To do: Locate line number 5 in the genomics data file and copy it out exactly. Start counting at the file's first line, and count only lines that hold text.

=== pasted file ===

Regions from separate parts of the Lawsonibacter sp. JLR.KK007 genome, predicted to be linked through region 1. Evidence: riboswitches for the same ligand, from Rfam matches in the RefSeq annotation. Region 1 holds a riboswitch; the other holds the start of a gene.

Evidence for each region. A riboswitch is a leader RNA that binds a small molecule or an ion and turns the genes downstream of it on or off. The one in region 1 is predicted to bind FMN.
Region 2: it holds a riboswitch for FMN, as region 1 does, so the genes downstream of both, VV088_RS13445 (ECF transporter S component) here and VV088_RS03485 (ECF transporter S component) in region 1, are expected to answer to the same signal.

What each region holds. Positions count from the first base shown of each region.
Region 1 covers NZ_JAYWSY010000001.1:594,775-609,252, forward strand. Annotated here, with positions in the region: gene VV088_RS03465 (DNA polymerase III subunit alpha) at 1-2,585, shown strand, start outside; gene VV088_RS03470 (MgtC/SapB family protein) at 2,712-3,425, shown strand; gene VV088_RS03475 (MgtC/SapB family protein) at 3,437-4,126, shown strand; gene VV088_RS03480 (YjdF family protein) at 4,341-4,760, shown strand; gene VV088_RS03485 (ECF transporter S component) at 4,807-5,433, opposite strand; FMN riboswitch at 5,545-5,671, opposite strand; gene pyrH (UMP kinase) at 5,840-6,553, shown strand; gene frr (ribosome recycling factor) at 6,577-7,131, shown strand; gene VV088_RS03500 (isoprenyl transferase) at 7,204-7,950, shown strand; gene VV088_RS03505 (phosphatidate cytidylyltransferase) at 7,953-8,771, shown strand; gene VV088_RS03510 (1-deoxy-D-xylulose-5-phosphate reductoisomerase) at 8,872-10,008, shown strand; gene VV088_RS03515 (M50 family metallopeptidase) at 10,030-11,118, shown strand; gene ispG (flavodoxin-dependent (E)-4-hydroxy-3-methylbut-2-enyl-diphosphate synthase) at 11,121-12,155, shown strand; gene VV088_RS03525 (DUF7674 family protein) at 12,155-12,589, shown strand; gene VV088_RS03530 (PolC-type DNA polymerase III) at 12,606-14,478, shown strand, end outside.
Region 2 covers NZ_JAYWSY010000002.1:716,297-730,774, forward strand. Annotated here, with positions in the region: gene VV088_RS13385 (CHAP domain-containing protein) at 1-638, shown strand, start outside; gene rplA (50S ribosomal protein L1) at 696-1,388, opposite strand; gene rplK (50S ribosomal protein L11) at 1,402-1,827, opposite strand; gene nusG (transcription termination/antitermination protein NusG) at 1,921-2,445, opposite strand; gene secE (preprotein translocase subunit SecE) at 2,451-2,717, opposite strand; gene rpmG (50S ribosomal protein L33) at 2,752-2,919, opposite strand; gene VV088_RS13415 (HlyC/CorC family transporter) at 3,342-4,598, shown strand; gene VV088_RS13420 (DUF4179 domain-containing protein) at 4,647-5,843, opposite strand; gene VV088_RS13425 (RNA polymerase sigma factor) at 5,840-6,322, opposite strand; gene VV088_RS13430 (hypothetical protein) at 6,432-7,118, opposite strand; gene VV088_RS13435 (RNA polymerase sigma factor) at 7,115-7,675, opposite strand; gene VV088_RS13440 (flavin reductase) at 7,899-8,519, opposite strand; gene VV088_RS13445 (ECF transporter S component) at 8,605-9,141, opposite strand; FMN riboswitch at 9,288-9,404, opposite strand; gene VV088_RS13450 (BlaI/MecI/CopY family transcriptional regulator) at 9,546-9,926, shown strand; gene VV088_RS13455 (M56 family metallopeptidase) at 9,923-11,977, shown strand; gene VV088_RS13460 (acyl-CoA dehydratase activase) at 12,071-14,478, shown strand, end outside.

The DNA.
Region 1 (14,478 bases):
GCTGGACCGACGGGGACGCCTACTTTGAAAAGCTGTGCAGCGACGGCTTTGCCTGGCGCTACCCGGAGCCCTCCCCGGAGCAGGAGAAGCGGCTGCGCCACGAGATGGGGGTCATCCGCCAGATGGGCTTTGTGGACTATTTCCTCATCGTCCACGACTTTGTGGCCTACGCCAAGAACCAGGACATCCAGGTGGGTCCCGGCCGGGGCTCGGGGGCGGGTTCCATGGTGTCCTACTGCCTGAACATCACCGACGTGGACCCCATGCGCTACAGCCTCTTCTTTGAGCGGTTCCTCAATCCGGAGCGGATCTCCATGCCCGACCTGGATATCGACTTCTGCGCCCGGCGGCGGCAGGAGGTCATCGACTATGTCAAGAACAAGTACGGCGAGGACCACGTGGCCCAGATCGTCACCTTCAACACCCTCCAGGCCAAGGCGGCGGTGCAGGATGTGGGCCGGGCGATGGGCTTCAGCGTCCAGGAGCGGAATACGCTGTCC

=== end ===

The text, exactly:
Region 1 covers NZ_JAYWSY010000001.1:594,775-609,252, forward strand. Annotated here, with positions in the region: gene VV088_RS03465 (DNA polymerase III subunit alpha) at 1-2,585, shown strand, start outside; gene VV088_RS03470 (MgtC/SapB family protein) at 2,712-3,425, shown strand; gene VV088_RS03475 (MgtC/SapB family protein) at 3,437-4,126, shown strand; gene VV088_RS03480 (YjdF family protein) at 4,341-4,760, shown strand; gene VV088_RS03485 (ECF transporter S component) at 4,807-5,433, opposite strand; FMN riboswitch at 5,545-5,671, opposite strand; gene pyrH (UMP kinase) at 5,840-6,553, shown strand; gene frr (ribosome recycling factor) at 6,577-7,131, shown strand; gene VV088_RS03500 (isoprenyl transferase) at 7,204-7,950, shown strand; gene VV088_RS03505 (phosphatidate cytidylyltransferase) at 7,953-8,771, shown strand; gene VV088_RS03510 (1-deoxy-D-xylulose-5-phosphate reductoisomerase) at 8,872-10,008, shown strand; gene VV088_RS03515 (M50 family metallopeptidase) at 10,030-11,118, shown strand; gene ispG (flavodoxin-dependent (E)-4-hydroxy-3-methylbut-2-enyl-diphosphate synthase) at 11,121-12,155, shown strand; gene VV088_RS03525 (DUF7674 family protein) at 12,155-12,589, shown strand; gene VV088_RS03530 (PolC-type DNA polymerase III) at 12,606-14,478, shown strand, end outside.